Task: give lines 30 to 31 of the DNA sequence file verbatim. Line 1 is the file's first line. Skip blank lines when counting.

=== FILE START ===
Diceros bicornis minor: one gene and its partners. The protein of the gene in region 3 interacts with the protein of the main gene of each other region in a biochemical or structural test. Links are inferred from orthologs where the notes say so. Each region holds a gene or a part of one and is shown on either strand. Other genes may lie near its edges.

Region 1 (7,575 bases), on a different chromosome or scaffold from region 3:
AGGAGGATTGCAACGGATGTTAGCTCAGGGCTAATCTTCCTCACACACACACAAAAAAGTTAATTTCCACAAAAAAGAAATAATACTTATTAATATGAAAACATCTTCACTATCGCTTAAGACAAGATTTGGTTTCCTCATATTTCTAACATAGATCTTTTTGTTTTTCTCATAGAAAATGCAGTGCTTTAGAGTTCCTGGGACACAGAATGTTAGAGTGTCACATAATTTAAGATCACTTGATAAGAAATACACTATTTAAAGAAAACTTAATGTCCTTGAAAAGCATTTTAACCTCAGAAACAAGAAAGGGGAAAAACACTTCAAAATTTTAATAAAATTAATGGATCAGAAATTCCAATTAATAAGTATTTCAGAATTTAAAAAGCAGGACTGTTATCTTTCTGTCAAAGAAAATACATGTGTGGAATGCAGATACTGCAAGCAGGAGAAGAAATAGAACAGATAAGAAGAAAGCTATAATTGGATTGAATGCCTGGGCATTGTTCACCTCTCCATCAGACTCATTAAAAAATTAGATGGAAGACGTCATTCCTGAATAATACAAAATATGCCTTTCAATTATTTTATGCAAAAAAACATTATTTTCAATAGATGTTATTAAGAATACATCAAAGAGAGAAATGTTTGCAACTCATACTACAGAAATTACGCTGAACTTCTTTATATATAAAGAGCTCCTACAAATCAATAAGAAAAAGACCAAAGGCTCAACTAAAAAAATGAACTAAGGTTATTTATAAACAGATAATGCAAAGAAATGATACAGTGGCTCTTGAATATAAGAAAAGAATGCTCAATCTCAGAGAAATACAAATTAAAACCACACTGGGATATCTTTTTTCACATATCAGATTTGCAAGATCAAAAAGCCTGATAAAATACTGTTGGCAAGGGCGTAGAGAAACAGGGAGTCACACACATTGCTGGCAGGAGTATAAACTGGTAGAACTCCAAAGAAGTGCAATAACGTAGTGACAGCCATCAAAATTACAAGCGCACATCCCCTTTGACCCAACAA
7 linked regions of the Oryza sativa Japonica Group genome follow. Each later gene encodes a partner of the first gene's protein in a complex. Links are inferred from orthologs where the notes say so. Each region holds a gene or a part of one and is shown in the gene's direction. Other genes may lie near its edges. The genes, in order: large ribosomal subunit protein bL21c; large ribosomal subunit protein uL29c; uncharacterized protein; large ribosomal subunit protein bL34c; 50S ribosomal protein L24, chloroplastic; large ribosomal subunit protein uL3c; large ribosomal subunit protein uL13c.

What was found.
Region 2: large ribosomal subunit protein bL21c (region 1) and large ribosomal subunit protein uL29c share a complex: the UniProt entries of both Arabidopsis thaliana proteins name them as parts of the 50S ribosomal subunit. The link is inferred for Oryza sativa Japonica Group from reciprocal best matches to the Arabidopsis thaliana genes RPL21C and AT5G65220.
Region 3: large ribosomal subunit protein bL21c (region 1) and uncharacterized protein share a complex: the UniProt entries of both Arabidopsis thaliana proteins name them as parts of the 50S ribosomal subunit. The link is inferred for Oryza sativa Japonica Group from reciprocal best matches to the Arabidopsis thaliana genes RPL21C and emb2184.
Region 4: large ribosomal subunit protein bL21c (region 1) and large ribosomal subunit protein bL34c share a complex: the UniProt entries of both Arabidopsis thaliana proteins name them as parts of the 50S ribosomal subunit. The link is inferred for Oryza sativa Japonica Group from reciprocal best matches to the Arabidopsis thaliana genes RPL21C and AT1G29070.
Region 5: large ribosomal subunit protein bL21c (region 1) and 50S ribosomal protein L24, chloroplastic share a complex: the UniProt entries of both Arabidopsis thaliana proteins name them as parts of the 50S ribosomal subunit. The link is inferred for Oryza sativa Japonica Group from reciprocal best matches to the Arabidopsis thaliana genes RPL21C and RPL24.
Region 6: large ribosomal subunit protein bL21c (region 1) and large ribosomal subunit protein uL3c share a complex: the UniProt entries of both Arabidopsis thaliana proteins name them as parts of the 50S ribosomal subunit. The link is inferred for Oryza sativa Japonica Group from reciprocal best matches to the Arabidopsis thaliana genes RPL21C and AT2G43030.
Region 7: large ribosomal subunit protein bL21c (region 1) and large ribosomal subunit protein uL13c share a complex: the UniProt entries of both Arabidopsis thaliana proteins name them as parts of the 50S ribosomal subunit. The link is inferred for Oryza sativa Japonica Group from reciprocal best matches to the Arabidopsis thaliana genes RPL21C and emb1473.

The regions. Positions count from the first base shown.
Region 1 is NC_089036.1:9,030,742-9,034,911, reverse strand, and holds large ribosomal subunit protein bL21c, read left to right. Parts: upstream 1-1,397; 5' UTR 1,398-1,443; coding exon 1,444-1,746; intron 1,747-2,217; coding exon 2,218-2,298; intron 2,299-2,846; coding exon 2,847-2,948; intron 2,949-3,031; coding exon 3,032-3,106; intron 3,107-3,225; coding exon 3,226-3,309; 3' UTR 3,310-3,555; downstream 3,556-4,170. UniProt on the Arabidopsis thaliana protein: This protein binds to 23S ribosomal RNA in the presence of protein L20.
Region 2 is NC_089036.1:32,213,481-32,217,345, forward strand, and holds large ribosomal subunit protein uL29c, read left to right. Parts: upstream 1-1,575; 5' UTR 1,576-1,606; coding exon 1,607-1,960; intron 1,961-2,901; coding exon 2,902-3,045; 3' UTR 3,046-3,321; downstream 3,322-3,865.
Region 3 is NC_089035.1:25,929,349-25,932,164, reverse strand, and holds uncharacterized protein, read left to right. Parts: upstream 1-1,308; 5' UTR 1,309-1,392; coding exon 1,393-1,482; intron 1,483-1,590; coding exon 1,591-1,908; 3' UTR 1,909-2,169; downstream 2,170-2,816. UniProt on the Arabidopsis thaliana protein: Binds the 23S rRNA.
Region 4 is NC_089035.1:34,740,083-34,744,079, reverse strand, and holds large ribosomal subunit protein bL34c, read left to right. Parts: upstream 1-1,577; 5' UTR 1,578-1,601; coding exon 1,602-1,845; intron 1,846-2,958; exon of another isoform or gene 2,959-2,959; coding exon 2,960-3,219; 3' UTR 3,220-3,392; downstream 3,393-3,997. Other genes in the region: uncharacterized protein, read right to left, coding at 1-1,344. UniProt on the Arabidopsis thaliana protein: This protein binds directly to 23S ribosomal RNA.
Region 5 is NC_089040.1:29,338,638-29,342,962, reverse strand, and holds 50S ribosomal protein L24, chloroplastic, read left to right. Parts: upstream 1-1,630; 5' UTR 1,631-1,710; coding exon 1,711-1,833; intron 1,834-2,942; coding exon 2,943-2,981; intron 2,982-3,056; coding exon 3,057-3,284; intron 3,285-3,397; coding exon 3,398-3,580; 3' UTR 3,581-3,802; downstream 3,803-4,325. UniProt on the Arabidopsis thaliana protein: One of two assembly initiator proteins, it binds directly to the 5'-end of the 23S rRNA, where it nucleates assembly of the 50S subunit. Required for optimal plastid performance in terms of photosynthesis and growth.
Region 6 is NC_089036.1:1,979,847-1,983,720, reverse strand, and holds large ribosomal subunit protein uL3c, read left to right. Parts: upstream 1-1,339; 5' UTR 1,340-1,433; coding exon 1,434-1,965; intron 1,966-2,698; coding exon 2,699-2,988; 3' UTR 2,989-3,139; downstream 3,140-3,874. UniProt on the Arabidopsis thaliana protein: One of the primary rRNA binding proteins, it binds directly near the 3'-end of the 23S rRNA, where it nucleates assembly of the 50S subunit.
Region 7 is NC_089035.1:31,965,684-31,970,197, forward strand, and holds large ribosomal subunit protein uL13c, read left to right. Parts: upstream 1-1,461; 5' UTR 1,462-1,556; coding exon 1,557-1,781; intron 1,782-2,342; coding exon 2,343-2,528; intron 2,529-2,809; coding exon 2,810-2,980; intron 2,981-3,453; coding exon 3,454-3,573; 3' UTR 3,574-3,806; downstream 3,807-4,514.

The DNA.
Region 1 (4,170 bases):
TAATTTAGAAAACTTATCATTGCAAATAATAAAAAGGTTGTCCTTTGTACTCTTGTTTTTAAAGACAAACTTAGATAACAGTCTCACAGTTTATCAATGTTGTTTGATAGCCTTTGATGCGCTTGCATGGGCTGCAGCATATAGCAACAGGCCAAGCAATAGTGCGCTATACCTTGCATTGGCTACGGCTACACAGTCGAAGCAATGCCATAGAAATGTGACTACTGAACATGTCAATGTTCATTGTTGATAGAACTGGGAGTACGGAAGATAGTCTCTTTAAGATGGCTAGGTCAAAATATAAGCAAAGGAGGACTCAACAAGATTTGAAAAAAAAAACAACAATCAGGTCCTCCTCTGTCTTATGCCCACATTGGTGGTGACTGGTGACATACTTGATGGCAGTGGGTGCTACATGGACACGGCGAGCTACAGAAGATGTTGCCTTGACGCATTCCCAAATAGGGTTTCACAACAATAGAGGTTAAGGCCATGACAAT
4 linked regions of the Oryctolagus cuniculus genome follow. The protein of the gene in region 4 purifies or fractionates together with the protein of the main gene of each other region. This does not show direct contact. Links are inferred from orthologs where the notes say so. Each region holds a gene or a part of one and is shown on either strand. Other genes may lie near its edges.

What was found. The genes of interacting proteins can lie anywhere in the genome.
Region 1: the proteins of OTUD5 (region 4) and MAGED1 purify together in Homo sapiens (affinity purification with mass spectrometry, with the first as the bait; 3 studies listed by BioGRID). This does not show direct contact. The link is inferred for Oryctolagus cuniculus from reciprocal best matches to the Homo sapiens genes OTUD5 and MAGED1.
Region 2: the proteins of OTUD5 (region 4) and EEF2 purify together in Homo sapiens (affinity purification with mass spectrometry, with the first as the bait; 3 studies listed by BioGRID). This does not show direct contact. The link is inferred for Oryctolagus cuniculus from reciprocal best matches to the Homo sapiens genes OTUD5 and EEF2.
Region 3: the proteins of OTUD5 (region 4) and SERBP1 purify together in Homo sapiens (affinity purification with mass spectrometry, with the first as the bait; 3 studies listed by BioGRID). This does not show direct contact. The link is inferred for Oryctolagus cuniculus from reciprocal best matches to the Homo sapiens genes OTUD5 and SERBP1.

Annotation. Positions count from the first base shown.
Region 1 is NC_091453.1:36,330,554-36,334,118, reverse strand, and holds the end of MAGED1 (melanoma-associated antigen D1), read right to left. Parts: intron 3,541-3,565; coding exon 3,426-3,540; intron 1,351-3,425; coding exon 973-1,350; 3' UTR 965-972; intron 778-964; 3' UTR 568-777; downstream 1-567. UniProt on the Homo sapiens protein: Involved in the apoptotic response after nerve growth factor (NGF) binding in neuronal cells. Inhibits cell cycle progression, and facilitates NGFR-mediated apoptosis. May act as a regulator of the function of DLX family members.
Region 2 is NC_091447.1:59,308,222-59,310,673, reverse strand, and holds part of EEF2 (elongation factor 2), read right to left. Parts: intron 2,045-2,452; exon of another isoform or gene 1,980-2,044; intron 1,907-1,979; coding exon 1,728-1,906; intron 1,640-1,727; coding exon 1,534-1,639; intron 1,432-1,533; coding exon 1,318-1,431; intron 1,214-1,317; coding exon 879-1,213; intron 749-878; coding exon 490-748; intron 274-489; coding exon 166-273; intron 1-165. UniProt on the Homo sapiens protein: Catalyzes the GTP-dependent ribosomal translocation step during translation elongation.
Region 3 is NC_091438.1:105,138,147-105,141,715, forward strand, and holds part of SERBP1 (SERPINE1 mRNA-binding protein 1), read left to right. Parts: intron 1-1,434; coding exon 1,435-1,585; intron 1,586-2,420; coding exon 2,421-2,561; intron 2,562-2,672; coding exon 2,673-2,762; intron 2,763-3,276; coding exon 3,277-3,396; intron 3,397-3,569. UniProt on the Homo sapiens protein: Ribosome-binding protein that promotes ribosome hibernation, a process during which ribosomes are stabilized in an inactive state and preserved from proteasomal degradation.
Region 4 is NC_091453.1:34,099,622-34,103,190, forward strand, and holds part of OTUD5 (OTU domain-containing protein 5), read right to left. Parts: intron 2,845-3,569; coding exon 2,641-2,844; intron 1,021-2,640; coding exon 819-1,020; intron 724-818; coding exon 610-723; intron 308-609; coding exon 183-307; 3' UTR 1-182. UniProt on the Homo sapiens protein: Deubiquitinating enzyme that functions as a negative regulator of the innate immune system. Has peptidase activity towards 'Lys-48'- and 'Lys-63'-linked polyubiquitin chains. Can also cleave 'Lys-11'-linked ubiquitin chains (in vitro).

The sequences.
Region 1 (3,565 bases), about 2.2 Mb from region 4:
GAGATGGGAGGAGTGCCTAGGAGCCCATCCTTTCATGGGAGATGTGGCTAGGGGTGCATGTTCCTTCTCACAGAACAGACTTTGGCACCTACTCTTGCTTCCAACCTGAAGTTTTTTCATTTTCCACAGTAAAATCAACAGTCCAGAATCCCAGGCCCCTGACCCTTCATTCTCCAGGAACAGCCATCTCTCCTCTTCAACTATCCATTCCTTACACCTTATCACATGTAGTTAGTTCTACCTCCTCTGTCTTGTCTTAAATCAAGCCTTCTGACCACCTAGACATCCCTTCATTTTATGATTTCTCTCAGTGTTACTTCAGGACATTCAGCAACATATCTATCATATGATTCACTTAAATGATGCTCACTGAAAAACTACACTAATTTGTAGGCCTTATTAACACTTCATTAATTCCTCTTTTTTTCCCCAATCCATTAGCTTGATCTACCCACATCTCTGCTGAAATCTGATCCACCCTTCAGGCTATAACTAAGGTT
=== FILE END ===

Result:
Region 2 is NC_091447.1:59,308,222-59,310,673, reverse strand, and holds part of EEF2 (elongation factor 2), read right to left. Parts: intron 2,045-2,452; exon of another isoform or gene 1,980-2,044; intron 1,907-1,979; coding exon 1,728-1,906; intron 1,640-1,727; coding exon 1,534-1,639; intron 1,432-1,533; coding exon 1,318-1,431; intron 1,214-1,317; coding exon 879-1,213; intron 749-878; coding exon 490-748; intron 274-489; coding exon 166-273; intron 1-165. UniProt on the Homo sapiens protein: Catalyzes the GTP-dependent ribosomal translocation step during translation elongation.
Region 3 is NC_091438.1:105,138,147-105,141,715, forward strand, and holds part of SERBP1 (SERPINE1 mRNA-binding protein 1), read left to right. Parts: intron 1-1,434; coding exon 1,435-1,585; intron 1,586-2,420; coding exon 2,421-2,561; intron 2,562-2,672; coding exon 2,673-2,762; intron 2,763-3,276; coding exon 3,277-3,396; intron 3,397-3,569. UniProt on the Homo sapiens protein: Ribosome-binding protein that promotes ribosome hibernation, a process during which ribosomes are stabilized in an inactive state and preserved from proteasomal degradation.